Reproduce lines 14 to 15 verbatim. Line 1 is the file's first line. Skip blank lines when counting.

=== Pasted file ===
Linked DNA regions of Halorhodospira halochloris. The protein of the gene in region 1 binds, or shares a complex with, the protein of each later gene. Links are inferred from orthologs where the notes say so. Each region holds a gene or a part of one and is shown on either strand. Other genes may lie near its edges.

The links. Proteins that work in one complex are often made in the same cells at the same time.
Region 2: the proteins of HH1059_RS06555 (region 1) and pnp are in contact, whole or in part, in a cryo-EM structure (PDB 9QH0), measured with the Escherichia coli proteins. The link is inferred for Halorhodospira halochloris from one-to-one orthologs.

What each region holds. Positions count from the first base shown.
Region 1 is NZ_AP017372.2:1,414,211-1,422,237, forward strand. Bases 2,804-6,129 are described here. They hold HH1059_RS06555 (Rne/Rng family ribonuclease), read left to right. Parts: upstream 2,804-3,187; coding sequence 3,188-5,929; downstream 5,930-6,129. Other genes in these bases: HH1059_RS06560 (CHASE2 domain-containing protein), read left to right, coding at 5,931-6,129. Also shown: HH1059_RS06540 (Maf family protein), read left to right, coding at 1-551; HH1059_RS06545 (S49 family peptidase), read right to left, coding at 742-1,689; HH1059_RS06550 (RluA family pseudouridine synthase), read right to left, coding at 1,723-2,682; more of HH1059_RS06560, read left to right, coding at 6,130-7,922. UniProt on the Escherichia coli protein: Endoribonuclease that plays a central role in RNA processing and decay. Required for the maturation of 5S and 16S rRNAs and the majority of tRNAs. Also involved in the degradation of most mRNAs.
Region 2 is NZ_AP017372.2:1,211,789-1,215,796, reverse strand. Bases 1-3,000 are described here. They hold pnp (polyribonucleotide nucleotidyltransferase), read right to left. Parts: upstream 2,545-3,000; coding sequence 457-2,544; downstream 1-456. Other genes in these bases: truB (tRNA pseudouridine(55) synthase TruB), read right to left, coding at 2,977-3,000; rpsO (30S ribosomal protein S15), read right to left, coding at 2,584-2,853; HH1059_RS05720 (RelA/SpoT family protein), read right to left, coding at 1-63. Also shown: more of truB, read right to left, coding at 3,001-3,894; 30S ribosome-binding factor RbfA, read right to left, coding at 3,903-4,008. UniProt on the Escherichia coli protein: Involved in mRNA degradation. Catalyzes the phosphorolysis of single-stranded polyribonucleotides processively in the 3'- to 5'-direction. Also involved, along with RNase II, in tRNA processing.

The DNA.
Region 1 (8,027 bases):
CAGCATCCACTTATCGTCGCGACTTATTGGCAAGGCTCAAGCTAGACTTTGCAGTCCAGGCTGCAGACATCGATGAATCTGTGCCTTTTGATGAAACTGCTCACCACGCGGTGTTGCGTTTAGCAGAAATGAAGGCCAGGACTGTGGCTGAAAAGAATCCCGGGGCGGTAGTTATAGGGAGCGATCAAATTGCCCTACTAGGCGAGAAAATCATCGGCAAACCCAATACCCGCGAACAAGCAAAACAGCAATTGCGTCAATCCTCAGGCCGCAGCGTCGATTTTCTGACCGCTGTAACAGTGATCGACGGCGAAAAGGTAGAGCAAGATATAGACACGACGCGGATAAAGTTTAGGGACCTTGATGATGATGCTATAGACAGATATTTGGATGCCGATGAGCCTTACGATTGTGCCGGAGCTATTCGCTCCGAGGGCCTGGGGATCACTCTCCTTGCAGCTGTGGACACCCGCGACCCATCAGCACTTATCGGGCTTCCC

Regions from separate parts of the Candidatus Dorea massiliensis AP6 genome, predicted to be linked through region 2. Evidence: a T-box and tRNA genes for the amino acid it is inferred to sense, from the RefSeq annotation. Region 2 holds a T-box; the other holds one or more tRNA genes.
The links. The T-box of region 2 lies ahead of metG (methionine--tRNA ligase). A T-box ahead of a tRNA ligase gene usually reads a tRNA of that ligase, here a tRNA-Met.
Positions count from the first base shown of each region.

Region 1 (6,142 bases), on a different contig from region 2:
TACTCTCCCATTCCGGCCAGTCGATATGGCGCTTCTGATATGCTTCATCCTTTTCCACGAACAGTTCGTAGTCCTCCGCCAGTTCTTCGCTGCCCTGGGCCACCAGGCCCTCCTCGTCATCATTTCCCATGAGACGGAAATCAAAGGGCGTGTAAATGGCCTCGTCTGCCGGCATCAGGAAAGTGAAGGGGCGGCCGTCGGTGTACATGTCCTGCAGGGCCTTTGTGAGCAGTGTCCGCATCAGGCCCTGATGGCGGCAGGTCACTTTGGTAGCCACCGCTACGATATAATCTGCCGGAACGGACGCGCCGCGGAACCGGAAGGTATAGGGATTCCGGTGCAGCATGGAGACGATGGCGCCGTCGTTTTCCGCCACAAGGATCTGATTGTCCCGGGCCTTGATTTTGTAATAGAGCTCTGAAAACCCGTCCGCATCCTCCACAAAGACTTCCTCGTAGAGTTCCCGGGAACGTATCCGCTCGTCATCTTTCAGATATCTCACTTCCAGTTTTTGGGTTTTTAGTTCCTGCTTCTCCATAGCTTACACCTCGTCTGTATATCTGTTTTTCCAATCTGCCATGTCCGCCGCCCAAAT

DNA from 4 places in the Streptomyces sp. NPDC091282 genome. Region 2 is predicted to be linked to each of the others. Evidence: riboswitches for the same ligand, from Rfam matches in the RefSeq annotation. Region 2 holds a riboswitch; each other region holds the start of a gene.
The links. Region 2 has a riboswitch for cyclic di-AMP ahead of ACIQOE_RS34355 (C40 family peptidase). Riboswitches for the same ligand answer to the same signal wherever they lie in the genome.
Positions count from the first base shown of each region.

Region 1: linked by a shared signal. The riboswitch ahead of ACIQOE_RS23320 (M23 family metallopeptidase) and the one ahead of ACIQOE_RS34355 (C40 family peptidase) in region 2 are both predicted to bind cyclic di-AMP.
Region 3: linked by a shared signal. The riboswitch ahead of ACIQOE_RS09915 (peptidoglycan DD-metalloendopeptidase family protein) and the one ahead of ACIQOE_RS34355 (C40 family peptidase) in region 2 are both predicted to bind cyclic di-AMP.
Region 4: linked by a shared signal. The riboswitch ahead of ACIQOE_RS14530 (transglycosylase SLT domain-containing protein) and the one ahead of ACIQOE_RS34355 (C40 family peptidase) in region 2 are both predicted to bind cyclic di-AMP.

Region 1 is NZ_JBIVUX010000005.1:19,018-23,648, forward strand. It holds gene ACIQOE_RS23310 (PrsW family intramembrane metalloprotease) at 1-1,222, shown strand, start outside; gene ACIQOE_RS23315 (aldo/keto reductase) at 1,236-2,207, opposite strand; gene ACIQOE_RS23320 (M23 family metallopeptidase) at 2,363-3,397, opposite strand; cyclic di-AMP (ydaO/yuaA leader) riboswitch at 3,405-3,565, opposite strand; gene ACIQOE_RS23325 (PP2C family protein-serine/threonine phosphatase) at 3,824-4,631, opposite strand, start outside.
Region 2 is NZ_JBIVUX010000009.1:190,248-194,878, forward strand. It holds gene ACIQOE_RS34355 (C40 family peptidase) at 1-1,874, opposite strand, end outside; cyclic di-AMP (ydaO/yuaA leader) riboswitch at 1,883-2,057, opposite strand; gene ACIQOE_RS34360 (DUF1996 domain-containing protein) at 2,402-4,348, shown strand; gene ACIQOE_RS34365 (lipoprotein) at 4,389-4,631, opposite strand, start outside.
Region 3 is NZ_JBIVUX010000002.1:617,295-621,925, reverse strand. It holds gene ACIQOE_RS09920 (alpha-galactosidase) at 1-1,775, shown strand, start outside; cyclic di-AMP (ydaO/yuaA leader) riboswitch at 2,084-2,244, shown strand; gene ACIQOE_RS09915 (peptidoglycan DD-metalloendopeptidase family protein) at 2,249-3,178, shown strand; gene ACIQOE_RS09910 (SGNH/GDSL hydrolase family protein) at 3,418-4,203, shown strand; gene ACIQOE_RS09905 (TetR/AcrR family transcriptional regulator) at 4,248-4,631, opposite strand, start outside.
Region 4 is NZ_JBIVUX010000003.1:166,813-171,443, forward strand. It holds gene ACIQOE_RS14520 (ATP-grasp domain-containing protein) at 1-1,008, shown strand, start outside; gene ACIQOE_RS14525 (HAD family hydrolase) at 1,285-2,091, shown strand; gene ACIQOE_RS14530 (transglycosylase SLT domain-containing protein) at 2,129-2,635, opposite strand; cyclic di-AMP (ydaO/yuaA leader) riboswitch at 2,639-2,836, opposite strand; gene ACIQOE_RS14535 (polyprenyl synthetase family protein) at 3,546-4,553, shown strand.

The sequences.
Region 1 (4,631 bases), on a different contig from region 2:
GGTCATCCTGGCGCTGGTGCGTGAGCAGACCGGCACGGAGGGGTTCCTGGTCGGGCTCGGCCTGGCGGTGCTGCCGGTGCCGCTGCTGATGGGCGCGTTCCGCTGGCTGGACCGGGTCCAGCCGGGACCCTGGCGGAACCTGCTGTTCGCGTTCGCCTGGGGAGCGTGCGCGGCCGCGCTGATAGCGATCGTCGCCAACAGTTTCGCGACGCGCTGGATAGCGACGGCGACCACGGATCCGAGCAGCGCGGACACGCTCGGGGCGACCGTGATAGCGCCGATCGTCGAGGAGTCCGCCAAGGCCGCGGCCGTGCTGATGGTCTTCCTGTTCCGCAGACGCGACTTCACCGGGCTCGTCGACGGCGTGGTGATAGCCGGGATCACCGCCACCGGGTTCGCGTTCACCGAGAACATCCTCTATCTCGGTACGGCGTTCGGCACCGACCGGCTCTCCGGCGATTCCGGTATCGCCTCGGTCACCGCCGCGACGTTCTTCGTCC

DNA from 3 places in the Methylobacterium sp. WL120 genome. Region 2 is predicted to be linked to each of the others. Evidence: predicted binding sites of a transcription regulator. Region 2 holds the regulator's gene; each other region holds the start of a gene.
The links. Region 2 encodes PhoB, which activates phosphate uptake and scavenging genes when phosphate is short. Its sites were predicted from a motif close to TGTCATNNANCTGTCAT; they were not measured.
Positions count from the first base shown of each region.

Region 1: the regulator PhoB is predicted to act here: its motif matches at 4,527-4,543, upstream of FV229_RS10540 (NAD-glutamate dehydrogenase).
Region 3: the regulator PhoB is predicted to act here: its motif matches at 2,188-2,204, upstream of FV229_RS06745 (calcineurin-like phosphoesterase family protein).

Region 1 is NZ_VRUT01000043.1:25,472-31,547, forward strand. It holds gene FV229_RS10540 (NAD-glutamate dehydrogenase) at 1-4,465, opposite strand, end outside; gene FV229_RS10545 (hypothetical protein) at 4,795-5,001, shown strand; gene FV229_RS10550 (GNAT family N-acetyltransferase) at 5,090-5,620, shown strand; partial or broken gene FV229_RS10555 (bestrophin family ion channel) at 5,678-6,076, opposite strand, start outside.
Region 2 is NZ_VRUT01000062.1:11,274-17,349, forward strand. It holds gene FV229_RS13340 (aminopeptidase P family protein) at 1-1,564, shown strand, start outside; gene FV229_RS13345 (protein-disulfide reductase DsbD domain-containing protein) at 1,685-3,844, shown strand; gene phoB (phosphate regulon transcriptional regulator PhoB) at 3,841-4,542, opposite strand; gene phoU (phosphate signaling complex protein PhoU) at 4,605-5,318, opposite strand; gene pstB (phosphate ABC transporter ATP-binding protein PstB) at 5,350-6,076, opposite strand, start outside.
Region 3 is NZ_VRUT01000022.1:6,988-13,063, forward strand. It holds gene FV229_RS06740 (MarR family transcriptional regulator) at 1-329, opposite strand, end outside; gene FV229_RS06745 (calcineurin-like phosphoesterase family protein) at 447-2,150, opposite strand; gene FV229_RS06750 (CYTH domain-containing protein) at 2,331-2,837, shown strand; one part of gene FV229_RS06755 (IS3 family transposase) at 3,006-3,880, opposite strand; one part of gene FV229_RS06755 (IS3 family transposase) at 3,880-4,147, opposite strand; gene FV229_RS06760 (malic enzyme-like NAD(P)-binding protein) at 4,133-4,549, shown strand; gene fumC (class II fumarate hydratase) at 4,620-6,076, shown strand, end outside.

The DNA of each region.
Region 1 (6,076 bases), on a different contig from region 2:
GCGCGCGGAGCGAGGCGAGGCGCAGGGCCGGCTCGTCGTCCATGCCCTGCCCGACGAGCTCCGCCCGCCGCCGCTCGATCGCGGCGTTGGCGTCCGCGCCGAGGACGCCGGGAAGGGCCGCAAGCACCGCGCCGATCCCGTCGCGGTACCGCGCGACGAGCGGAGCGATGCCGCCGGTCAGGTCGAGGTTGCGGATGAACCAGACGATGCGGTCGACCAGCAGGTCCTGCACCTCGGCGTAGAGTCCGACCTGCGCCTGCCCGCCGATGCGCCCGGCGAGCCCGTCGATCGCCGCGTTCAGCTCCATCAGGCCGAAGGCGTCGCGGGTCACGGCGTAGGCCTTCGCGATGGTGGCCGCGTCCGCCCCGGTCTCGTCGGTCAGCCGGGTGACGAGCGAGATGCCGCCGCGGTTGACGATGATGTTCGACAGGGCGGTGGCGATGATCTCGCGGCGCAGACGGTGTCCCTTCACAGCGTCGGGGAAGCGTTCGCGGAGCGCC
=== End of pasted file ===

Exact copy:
TACTCTCCCATTCCGGCCAGTCGATATGGCGCTTCTGATATGCTTCATCCTTTTCCACGAACAGTTCGTAGTCCTCCGCCAGTTCTTCGCTGCCCTGGGCCACCAGGCCCTCCTCGTCATCATTTCCCATGAGACGGAAATCAAAGGGCGTGTAAATGGCCTCGTCTGCCGGCATCAGGAAAGTGAAGGGGCGGCCGTCGGTGTACATGTCCTGCAGGGCCTTTGTGAGCAGTGTCCGCATCAGGCCCTGATGGCGGCAGGTCACTTTGGTAGCCACCGCTACGATATAATCTGCCGGAACGGACGCGCCGCGGAACCGGAAGGTATAGGGATTCCGGTGCAGCATGGAGACGATGGCGCCGTCGTTTTCCGCCACAAGGATCTGATTGTCCCGGGCCTTGATTTTGTAATAGAGCTCTGAAAACCCGTCCGCATCCTCCACAAAGACTTCCTCGTAGAGTTCCCGGGAACGTATCCGCTCGTCATCTTTCAGATATCTCACTTCCAGTTTTTGGGTTTTTAGTTCCTGCTTCTCCATAGCTTACACCTCGTCTGTATATCTGTTTTTCCAATCTGCCATGTCCGCCGCCCAAAT

DNA from 4 places in the Streptomyces sp. NPDC091282 genome. Region 2 is predicted to be linked to each of the others. Evidence: riboswitches for the same ligand, from Rfam matches in the RefSeq annotation. Region 2 holds a riboswitch; each other region holds the start of a gene.